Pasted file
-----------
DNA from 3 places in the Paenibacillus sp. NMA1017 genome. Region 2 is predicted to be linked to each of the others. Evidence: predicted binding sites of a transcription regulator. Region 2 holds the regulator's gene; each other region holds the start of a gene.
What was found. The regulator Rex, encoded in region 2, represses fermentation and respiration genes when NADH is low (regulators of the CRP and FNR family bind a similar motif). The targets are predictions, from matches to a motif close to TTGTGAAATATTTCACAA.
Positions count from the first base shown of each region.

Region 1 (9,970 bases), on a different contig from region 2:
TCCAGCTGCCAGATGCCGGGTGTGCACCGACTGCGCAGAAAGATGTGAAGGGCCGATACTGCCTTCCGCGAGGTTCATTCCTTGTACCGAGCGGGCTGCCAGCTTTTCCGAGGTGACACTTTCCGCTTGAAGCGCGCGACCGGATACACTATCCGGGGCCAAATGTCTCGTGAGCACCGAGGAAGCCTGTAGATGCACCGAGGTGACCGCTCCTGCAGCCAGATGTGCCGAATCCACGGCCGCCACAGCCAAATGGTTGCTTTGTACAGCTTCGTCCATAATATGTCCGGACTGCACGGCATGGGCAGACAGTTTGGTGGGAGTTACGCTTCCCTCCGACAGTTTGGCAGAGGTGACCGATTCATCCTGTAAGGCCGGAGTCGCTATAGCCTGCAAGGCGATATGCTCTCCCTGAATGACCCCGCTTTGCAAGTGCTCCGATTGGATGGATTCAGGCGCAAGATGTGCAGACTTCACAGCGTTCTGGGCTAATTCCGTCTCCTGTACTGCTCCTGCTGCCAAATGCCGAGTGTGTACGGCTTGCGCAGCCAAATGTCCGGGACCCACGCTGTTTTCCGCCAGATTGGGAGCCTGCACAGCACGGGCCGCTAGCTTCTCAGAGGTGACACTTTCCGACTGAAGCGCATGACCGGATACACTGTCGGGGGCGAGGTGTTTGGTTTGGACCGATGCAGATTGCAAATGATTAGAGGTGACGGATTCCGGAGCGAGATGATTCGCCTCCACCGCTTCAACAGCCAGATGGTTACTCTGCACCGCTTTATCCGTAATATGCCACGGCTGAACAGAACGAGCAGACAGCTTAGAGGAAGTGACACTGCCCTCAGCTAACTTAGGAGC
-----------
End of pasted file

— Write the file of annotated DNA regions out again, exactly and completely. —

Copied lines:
DNA from 3 places in the Paenibacillus sp. NMA1017 genome. Region 2 is predicted to be linked to each of the others. Evidence: predicted binding sites of a transcription regulator. Region 2 holds the regulator's gene; each other region holds the start of a gene.
What was found. The regulator Rex, encoded in region 2, represses fermentation and respiration genes when NADH is low (regulators of the CRP and FNR family bind a similar motif). The targets are predictions, from matches to a motif close to TTGTGAAATATTTCACAA.
Positions count from the first base shown of each region.

Region 1 (9,970 bases), on a different contig from region 2:
TCCAGCTGCCAGATGCCGGGTGTGCACCGACTGCGCAGAAAGATGTGAAGGGCCGATACTGCCTTCCGCGAGGTTCATTCCTTGTACCGAGCGGGCTGCCAGCTTTTCCGAGGTGACACTTTCCGCTTGAAGCGCGCGACCGGATACACTATCCGGGGCCAAATGTCTCGTGAGCACCGAGGAAGCCTGTAGATGCACCGAGGTGACCGCTCCTGCAGCCAGATGTGCCGAATCCACGGCCGCCACAGCCAAATGGTTGCTTTGTACAGCTTCGTCCATAATATGTCCGGACTGCACGGCATGGGCAGACAGTTTGGTGGGAGTTACGCTTCCCTCCGACAGTTTGGCAGAGGTGACCGATTCATCCTGTAAGGCCGGAGTCGCTATAGCCTGCAAGGCGATATGCTCTCCCTGAATGACCCCGCTTTGCAAGTGCTCCGATTGGATGGATTCAGGCGCAAGATGTGCAGACTTCACAGCGTTCTGGGCTAATTCCGTCTCCTGTACTGCTCCTGCTGCCAAATGCCGAGTGTGTACGGCTTGCGCAGCCAAATGTCCGGGACCCACGCTGTTTTCCGCCAGATTGGGAGCCTGCACAGCACGGGCCGCTAGCTTCTCAGAGGTGACACTTTCCGACTGAAGCGCATGACCGGATACACTGTCGGGGGCGAGGTGTTTGGTTTGGACCGATGCAGATTGCAAATGATTAGAGGTGACGGATTCCGGAGCGAGATGATTCGCCTCCACCGCTTCAACAGCCAGATGGTTACTCTGCACCGCTTTATCCGTAATATGCCACGGCTGAACAGAACGAGCAGACAGCTTAGAGGAAGTGACACTGCCCTCAGCTAACTTAGGAGC